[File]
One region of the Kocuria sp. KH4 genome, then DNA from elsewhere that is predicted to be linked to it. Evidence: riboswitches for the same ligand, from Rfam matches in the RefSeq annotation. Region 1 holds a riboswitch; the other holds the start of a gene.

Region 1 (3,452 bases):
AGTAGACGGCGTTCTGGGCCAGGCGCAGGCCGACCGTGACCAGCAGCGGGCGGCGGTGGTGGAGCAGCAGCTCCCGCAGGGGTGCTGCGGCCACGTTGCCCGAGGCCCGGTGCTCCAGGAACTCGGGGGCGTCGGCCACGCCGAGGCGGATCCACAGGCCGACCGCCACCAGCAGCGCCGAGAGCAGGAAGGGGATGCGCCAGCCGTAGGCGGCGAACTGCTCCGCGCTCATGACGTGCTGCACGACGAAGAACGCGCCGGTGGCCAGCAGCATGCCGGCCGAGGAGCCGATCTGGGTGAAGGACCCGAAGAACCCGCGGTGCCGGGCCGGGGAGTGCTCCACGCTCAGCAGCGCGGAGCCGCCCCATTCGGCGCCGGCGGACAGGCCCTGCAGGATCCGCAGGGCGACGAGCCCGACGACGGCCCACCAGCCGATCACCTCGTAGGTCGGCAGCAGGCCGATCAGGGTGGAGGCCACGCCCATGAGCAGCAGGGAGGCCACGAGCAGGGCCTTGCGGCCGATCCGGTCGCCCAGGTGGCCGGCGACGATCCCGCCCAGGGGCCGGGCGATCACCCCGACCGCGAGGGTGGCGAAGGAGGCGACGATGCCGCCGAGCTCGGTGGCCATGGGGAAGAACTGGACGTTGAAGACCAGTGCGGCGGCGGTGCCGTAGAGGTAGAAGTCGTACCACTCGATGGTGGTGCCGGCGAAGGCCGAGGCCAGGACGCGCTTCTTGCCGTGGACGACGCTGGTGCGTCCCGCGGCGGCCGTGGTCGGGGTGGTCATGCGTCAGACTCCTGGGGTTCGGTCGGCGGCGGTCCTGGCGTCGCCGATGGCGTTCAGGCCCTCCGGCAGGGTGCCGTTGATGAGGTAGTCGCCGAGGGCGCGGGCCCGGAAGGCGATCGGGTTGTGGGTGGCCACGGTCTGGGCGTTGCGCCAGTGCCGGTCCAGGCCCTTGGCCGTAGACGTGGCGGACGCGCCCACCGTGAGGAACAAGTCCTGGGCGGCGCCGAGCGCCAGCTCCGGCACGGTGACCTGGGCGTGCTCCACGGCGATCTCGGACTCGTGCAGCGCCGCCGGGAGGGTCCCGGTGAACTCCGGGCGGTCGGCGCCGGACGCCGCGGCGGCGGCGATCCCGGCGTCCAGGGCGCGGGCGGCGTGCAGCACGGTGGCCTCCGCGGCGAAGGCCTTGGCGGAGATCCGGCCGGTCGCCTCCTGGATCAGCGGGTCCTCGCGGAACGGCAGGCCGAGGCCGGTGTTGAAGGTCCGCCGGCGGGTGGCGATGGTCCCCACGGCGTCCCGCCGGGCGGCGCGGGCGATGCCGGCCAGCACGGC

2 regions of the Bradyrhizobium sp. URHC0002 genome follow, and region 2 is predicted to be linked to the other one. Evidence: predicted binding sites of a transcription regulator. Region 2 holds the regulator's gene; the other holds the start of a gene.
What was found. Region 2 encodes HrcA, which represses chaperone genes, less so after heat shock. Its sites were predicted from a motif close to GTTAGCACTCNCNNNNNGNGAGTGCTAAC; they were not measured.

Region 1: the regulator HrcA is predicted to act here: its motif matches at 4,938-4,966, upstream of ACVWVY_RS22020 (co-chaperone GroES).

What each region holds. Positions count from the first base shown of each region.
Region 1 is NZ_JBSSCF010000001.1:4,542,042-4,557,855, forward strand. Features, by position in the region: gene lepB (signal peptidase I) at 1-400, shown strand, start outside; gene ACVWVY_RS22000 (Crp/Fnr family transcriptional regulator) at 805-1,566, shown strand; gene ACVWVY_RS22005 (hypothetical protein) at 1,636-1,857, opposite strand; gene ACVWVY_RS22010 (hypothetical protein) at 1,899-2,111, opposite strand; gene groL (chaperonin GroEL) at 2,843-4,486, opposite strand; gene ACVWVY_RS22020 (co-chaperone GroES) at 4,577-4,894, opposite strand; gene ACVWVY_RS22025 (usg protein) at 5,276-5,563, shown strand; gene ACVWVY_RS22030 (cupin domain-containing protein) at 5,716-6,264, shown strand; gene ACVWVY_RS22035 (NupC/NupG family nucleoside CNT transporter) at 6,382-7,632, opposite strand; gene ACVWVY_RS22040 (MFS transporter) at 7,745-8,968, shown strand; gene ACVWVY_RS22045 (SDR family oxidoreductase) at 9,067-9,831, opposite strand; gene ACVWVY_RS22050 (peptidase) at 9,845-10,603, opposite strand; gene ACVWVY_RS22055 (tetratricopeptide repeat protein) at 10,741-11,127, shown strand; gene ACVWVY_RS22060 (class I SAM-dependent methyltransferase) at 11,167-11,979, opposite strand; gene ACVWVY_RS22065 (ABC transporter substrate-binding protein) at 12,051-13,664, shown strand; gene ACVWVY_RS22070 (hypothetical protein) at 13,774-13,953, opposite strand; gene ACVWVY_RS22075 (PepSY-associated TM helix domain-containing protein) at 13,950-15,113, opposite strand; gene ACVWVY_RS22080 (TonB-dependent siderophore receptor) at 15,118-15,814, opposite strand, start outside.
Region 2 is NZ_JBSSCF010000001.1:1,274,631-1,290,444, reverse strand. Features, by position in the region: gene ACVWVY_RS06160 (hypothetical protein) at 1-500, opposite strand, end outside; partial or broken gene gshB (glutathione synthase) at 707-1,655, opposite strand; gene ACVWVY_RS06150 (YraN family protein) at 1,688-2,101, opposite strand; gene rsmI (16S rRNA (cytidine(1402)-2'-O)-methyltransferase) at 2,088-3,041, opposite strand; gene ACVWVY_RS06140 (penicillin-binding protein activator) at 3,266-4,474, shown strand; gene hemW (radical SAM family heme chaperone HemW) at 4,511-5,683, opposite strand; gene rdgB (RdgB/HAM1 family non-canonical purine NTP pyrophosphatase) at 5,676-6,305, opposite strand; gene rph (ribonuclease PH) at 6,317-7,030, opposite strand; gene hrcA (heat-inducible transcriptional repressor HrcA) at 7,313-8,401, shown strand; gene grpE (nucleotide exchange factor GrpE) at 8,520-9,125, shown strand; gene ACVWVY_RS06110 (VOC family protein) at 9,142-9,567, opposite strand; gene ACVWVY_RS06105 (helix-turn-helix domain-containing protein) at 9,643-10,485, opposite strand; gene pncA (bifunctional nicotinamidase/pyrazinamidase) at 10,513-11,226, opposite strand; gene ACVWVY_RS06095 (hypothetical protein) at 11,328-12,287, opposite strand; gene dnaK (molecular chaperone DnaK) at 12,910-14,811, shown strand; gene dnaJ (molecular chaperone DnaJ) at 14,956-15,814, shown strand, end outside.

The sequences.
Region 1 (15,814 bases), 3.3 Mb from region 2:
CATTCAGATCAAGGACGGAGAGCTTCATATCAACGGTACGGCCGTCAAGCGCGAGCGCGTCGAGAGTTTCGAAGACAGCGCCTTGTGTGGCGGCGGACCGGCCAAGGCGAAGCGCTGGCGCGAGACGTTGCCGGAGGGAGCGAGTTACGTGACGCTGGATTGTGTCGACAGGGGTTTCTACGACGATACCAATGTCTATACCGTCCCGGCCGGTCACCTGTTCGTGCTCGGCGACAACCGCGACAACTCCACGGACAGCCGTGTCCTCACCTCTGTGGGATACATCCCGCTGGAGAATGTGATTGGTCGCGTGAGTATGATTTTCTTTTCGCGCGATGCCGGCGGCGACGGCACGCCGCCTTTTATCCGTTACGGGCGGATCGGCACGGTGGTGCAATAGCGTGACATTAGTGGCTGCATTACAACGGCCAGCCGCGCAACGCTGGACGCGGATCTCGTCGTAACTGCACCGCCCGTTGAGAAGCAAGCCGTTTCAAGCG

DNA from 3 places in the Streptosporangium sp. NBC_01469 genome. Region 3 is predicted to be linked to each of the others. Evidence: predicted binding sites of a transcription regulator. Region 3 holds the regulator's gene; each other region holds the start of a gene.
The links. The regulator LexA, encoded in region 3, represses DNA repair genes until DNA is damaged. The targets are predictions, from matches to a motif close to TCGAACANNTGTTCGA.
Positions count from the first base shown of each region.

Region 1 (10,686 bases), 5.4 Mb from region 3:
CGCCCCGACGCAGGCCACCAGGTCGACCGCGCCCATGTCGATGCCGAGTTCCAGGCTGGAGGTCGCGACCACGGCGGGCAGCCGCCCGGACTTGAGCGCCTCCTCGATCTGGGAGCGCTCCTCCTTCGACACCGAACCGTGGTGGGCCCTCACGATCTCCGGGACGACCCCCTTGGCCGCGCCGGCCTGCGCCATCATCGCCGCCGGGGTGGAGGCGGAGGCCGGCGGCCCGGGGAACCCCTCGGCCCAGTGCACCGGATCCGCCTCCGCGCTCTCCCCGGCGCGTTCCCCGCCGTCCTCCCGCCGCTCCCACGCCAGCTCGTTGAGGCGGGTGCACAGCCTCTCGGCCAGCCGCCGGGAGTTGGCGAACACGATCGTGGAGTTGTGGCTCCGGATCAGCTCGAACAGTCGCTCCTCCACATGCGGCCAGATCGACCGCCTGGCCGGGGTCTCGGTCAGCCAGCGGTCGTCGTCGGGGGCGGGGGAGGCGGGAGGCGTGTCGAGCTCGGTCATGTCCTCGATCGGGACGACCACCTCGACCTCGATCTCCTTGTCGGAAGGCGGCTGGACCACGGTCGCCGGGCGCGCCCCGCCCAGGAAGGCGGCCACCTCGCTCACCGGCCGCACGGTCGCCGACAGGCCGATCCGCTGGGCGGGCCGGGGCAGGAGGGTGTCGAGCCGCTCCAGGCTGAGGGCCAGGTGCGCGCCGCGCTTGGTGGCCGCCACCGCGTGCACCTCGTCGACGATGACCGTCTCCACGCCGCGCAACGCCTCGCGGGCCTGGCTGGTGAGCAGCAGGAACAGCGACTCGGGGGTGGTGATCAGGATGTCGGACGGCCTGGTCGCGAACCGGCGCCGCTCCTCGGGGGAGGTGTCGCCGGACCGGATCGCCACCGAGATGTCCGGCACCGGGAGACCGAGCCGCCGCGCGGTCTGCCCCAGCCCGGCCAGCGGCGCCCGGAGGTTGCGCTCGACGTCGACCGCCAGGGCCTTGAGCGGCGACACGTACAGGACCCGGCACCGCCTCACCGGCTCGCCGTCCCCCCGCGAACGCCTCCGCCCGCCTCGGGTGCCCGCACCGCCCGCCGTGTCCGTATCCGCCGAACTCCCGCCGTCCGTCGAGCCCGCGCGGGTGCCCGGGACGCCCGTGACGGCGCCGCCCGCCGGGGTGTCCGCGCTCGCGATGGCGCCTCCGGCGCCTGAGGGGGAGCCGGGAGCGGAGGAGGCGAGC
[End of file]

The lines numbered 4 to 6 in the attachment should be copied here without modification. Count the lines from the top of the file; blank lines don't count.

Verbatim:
2 regions of the Bradyrhizobium sp. URHC0002 genome follow, and region 2 is predicted to be linked to the other one. Evidence: predicted binding sites of a transcription regulator. Region 2 holds the regulator's gene; the other holds the start of a gene.
What was found. Region 2 encodes HrcA, which represses chaperone genes, less so after heat shock. Its sites were predicted from a motif close to GTTAGCACTCNCNNNNNGNGAGTGCTAAC; they were not measured.

Region 1: the regulator HrcA is predicted to act here: its motif matches at 4,938-4,966, upstream of ACVWVY_RS22020 (co-chaperone GroES).